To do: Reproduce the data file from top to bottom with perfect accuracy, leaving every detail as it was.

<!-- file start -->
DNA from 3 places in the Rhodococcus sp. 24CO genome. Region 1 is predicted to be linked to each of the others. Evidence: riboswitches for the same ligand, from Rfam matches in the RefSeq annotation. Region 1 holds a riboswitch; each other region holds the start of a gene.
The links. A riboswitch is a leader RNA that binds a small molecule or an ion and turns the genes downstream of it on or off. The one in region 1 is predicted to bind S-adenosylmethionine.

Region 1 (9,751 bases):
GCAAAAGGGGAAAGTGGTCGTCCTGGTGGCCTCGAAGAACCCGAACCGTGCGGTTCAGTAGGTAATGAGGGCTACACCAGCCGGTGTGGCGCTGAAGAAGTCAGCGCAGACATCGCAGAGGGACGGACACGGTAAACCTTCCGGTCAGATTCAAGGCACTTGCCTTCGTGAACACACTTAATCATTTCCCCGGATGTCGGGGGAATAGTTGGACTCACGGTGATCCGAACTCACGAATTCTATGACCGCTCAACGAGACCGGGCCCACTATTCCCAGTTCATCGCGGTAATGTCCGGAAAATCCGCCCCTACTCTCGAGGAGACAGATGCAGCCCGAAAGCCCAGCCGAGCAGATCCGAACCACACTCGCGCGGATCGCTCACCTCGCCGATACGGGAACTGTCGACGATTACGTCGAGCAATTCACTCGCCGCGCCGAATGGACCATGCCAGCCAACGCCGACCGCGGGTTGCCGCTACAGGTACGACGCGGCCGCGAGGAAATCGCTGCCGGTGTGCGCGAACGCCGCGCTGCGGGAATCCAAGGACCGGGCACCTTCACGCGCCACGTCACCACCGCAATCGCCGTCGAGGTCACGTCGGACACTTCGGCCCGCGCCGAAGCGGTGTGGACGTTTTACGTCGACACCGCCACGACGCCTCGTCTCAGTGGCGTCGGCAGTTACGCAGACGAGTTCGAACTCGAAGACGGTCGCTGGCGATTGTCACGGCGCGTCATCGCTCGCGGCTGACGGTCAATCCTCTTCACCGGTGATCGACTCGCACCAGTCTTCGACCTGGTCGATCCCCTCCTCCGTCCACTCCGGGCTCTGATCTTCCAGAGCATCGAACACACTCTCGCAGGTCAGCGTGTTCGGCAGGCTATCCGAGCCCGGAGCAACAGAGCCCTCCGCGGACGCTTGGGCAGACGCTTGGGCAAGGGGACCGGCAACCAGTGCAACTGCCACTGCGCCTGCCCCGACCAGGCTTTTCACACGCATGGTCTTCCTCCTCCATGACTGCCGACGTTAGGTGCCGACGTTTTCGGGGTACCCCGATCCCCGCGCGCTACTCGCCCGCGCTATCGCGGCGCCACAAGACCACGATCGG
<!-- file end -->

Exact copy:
DNA from 3 places in the Rhodococcus sp. 24CO genome. Region 1 is predicted to be linked to each of the others. Evidence: riboswitches for the same ligand, from Rfam matches in the RefSeq annotation. Region 1 holds a riboswitch; each other region holds the start of a gene.
The links. A riboswitch is a leader RNA that binds a small molecule or an ion and turns the genes downstream of it on or off. The one in region 1 is predicted to bind S-adenosylmethionine.

Region 1 (9,751 bases):
GCAAAAGGGGAAAGTGGTCGTCCTGGTGGCCTCGAAGAACCCGAACCGTGCGGTTCAGTAGGTAATGAGGGCTACACCAGCCGGTGTGGCGCTGAAGAAGTCAGCGCAGACATCGCAGAGGGACGGACACGGTAAACCTTCCGGTCAGATTCAAGGCACTTGCCTTCGTGAACACACTTAATCATTTCCCCGGATGTCGGGGGAATAGTTGGACTCACGGTGATCCGAACTCACGAATTCTATGACCGCTCAACGAGACCGGGCCCACTATTCCCAGTTCATCGCGGTAATGTCCGGAAAATCCGCCCCTACTCTCGAGGAGACAGATGCAGCCCGAAAGCCCAGCCGAGCAGATCCGAACCACACTCGCGCGGATCGCTCACCTCGCCGATACGGGAACTGTCGACGATTACGTCGAGCAATTCACTCGCCGCGCCGAATGGACCATGCCAGCCAACGCCGACCGCGGGTTGCCGCTACAGGTACGACGCGGCCGCGAGGAAATCGCTGCCGGTGTGCGCGAACGCCGCGCTGCGGGAATCCAAGGACCGGGCACCTTCACGCGCCACGTCACCACCGCAATCGCCGTCGAGGTCACGTCGGACACTTCGGCCCGCGCCGAAGCGGTGTGGACGTTTTACGTCGACACCGCCACGACGCCTCGTCTCAGTGGCGTCGGCAGTTACGCAGACGAGTTCGAACTCGAAGACGGTCGCTGGCGATTGTCACGGCGCGTCATCGCTCGCGGCTGACGGTCAATCCTCTTCACCGGTGATCGACTCGCACCAGTCTTCGACCTGGTCGATCCCCTCCTCCGTCCACTCCGGGCTCTGATCTTCCAGAGCATCGAACACACTCTCGCAGGTCAGCGTGTTCGGCAGGCTATCCGAGCCCGGAGCAACAGAGCCCTCCGCGGACGCTTGGGCAGACGCTTGGGCAAGGGGACCGGCAACCAGTGCAACTGCCACTGCGCCTGCCCCGACCAGGCTTTTCACACGCATGGTCTTCCTCCTCCATGACTGCCGACGTTAGGTGCCGACGTTTTCGGGGTACCCCGATCCCCGCGCGCTACTCGCCCGCGCTATCGCGGCGCCACAAGACCACGATCGG